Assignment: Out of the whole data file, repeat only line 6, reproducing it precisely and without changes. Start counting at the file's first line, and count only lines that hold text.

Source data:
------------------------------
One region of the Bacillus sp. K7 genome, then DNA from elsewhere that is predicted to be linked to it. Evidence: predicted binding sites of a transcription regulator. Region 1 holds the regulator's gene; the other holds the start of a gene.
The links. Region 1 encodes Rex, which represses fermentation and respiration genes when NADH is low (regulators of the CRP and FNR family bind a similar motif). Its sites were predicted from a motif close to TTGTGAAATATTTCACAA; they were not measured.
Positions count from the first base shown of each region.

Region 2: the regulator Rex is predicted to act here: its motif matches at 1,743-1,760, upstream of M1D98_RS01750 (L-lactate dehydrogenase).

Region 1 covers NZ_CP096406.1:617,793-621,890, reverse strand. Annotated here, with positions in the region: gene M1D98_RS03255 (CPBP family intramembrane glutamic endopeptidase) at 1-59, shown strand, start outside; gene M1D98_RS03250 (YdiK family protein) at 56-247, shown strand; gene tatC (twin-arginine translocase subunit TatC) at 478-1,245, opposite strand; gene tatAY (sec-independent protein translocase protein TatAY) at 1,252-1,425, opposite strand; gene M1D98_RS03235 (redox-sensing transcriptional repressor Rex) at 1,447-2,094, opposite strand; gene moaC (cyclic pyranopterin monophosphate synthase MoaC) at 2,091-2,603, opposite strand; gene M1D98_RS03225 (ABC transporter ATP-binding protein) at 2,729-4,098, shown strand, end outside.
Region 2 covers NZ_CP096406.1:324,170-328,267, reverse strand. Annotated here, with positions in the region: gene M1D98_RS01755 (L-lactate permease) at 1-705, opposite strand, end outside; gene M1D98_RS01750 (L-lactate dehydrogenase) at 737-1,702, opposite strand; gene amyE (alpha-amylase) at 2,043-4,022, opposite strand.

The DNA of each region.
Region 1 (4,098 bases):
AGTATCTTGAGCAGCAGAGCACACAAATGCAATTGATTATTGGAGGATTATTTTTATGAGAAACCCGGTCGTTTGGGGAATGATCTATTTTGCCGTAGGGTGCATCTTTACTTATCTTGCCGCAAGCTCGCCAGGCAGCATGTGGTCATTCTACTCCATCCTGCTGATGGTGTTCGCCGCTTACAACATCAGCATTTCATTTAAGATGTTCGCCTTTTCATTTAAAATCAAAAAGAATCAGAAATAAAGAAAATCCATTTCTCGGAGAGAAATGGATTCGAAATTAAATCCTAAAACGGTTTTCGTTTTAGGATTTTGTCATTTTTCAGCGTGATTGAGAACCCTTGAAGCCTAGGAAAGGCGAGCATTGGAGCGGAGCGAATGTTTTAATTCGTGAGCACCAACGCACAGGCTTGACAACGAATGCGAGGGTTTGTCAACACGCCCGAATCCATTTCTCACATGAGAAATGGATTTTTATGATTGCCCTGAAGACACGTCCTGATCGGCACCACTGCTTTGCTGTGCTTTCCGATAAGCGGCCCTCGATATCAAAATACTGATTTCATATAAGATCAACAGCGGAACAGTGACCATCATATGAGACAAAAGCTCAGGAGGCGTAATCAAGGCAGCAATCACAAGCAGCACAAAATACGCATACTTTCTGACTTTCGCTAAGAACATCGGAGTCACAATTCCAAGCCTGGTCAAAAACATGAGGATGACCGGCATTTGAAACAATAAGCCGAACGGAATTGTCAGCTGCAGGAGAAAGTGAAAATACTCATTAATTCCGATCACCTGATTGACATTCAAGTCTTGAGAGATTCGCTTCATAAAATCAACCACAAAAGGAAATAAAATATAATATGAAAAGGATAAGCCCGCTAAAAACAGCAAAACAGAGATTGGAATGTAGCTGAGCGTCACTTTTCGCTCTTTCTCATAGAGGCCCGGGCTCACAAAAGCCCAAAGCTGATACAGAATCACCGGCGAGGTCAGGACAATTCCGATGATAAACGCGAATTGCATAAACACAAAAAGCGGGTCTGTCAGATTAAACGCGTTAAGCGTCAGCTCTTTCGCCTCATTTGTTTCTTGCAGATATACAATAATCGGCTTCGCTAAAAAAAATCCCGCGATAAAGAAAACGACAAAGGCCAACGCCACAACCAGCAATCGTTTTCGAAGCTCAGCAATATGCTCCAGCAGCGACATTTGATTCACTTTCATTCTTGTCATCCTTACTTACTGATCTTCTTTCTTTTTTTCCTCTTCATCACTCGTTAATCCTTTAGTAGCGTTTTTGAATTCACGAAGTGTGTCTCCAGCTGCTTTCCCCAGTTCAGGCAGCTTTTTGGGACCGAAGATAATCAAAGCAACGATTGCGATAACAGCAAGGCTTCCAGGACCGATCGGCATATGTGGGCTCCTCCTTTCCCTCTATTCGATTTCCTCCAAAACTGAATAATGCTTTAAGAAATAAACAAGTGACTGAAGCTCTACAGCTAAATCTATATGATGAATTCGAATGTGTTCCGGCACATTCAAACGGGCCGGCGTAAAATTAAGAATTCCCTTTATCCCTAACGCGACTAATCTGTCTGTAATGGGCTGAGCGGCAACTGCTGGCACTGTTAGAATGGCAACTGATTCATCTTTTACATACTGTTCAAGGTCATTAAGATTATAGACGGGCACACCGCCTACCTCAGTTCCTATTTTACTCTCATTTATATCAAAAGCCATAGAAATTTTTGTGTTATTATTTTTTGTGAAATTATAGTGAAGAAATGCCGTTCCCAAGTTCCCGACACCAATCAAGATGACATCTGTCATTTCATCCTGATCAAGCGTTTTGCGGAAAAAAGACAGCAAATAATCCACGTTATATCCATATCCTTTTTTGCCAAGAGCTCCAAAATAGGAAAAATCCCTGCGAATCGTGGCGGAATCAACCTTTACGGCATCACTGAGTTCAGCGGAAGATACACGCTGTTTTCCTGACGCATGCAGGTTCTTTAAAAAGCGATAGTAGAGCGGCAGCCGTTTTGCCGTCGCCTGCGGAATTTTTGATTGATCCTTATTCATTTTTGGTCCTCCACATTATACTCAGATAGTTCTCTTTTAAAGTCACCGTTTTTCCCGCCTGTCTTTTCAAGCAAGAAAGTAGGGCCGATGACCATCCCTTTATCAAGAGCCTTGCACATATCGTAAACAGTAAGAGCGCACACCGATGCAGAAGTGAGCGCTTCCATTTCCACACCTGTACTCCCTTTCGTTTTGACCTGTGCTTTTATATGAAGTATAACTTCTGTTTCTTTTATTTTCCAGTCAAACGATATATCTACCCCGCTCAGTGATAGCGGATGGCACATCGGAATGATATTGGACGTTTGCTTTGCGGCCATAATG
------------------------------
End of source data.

Region 2 covers NZ_CP096406.1:324,170-328,267, reverse strand. Annotated here, with positions in the region: gene M1D98_RS01755 (L-lactate permease) at 1-705, opposite strand, end outside; gene M1D98_RS01750 (L-lactate dehydrogenase) at 737-1,702, opposite strand; gene amyE (alpha-amylase) at 2,043-4,022, opposite strand.